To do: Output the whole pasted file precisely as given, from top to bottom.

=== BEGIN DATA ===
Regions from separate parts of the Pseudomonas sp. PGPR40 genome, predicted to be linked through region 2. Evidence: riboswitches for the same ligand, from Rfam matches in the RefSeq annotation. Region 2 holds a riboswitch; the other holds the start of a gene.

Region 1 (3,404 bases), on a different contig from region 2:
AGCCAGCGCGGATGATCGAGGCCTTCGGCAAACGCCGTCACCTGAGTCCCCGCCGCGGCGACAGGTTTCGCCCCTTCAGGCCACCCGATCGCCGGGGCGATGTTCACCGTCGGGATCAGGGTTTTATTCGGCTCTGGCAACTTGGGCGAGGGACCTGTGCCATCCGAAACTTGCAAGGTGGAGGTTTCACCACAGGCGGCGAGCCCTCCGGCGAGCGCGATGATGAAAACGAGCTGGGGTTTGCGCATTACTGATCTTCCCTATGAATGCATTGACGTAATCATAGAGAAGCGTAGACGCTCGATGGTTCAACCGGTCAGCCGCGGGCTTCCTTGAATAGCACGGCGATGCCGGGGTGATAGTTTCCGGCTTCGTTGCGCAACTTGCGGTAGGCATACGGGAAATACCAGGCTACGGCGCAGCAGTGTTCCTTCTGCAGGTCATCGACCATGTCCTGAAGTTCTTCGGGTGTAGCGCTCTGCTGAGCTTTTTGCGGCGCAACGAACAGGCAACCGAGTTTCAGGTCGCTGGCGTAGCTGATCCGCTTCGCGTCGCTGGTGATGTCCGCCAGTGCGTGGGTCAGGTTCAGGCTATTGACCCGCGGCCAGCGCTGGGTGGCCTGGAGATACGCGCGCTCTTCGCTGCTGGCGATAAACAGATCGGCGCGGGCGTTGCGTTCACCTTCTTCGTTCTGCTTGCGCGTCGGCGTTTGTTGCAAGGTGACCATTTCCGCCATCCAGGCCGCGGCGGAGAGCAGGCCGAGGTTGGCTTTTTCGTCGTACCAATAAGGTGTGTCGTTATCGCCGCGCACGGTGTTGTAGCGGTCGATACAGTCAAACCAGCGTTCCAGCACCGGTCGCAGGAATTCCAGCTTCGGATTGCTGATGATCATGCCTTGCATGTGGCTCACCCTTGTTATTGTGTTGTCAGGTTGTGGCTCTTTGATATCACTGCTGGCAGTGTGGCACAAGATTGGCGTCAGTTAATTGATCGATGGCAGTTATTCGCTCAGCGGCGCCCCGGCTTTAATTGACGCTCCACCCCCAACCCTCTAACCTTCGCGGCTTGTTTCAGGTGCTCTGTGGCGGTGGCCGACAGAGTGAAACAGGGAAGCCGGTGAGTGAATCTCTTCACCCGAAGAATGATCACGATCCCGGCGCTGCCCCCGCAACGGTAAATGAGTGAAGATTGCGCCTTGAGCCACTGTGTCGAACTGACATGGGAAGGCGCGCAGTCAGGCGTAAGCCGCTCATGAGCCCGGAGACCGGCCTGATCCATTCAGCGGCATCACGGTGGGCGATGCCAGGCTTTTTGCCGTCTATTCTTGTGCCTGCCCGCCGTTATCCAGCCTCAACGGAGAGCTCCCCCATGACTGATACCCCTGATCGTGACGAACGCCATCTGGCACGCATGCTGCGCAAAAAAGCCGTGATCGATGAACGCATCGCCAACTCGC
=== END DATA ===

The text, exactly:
Regions from separate parts of the Pseudomonas sp. PGPR40 genome, predicted to be linked through region 2. Evidence: riboswitches for the same ligand, from Rfam matches in the RefSeq annotation. Region 2 holds a riboswitch; the other holds the start of a gene.

Region 1 (3,404 bases), on a different contig from region 2:
AGCCAGCGCGGATGATCGAGGCCTTCGGCAAACGCCGTCACCTGAGTCCCCGCCGCGGCGACAGGTTTCGCCCCTTCAGGCCACCCGATCGCCGGGGCGATGTTCACCGTCGGGATCAGGGTTTTATTCGGCTCTGGCAACTTGGGCGAGGGACCTGTGCCATCCGAAACTTGCAAGGTGGAGGTTTCACCACAGGCGGCGAGCCCTCCGGCGAGCGCGATGATGAAAACGAGCTGGGGTTTGCGCATTACTGATCTTCCCTATGAATGCATTGACGTAATCATAGAGAAGCGTAGACGCTCGATGGTTCAACCGGTCAGCCGCGGGCTTCCTTGAATAGCACGGCGATGCCGGGGTGATAGTTTCCGGCTTCGTTGCGCAACTTGCGGTAGGCATACGGGAAATACCAGGCTACGGCGCAGCAGTGTTCCTTCTGCAGGTCATCGACCATGTCCTGAAGTTCTTCGGGTGTAGCGCTCTGCTGAGCTTTTTGCGGCGCAACGAACAGGCAACCGAGTTTCAGGTCGCTGGCGTAGCTGATCCGCTTCGCGTCGCTGGTGATGTCCGCCAGTGCGTGGGTCAGGTTCAGGCTATTGACCCGCGGCCAGCGCTGGGTGGCCTGGAGATACGCGCGCTCTTCGCTGCTGGCGATAAACAGATCGGCGCGGGCGTTGCGTTCACCTTCTTCGTTCTGCTTGCGCGTCGGCGTTTGTTGCAAGGTGACCATTTCCGCCATCCAGGCCGCGGCGGAGAGCAGGCCGAGGTTGGCTTTTTCGTCGTACCAATAAGGTGTGTCGTTATCGCCGCGCACGGTGTTGTAGCGGTCGATACAGTCAAACCAGCGTTCCAGCACCGGTCGCAGGAATTCCAGCTTCGGATTGCTGATGATCATGCCTTGCATGTGGCTCACCCTTGTTATTGTGTTGTCAGGTTGTGGCTCTTTGATATCACTGCTGGCAGTGTGGCACAAGATTGGCGTCAGTTAATTGATCGATGGCAGTTATTCGCTCAGCGGCGCCCCGGCTTTAATTGACGCTCCACCCCCAACCCTCTAACCTTCGCGGCTTGTTTCAGGTGCTCTGTGGCGGTGGCCGACAGAGTGAAACAGGGAAGCCGGTGAGTGAATCTCTTCACCCGAAGAATGATCACGATCCCGGCGCTGCCCCCGCAACGGTAAATGAGTGAAGATTGCGCCTTGAGCCACTGTGTCGAACTGACATGGGAAGGCGCGCAGTCAGGCGTAAGCCGCTCATGAGCCCGGAGACCGGCCTGATCCATTCAGCGGCATCACGGTGGGCGATGCCAGGCTTTTTGCCGTCTATTCTTGTGCCTGCCCGCCGTTATCCAGCCTCAACGGAGAGCTCCCCCATGACTGATACCCCTGATCGTGACGAACGCCATCTGGCACGCATGCTGCGCAAAAAAGCCGTGATCGATGAACGCATCGCCAACTCGC